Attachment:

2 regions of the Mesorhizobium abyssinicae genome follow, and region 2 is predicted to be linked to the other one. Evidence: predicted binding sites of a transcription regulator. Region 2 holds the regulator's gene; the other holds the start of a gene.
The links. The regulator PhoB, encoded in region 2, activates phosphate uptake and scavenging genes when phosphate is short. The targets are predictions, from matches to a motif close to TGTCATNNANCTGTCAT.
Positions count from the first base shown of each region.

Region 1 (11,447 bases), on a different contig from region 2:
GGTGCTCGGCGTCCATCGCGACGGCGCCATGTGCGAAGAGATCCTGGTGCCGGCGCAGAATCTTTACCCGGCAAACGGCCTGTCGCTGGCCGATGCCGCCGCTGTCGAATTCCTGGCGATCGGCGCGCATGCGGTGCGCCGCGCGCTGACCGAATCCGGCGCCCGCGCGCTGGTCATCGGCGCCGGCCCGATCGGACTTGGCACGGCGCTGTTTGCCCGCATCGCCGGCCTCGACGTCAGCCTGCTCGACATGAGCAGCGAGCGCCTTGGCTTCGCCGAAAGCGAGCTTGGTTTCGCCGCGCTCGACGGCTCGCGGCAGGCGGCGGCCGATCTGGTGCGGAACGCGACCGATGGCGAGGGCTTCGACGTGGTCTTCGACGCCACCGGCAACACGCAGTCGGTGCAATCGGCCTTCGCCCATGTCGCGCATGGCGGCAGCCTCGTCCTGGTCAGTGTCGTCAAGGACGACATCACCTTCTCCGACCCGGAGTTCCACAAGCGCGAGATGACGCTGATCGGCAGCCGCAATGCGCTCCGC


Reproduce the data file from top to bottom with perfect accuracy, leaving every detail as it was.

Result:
2 regions of the Mesorhizobium abyssinicae genome follow, and region 2 is predicted to be linked to the other one. Evidence: predicted binding sites of a transcription regulator. Region 2 holds the regulator's gene; the other holds the start of a gene.
The links. The regulator PhoB, encoded in region 2, activates phosphate uptake and scavenging genes when phosphate is short. The targets are predictions, from matches to a motif close to TGTCATNNANCTGTCAT.
Positions count from the first base shown of each region.

Region 1 (11,447 bases), on a different contig from region 2:
GGTGCTCGGCGTCCATCGCGACGGCGCCATGTGCGAAGAGATCCTGGTGCCGGCGCAGAATCTTTACCCGGCAAACGGCCTGTCGCTGGCCGATGCCGCCGCTGTCGAATTCCTGGCGATCGGCGCGCATGCGGTGCGCCGCGCGCTGACCGAATCCGGCGCCCGCGCGCTGGTCATCGGCGCCGGCCCGATCGGACTTGGCACGGCGCTGTTTGCCCGCATCGCCGGCCTCGACGTCAGCCTGCTCGACATGAGCAGCGAGCGCCTTGGCTTCGCCGAAAGCGAGCTTGGTTTCGCCGCGCTCGACGGCTCGCGGCAGGCGGCGGCCGATCTGGTGCGGAACGCGACCGATGGCGAGGGCTTCGACGTGGTCTTCGACGCCACCGGCAACACGCAGTCGGTGCAATCGGCCTTCGCCCATGTCGCGCATGGCGGCAGCCTCGTCCTGGTCAGTGTCGTCAAGGACGACATCACCTTCTCCGACCCGGAGTTCCACAAGCGCGAGATGACGCTGATCGGCAGCCGCAATGCGCTCCGC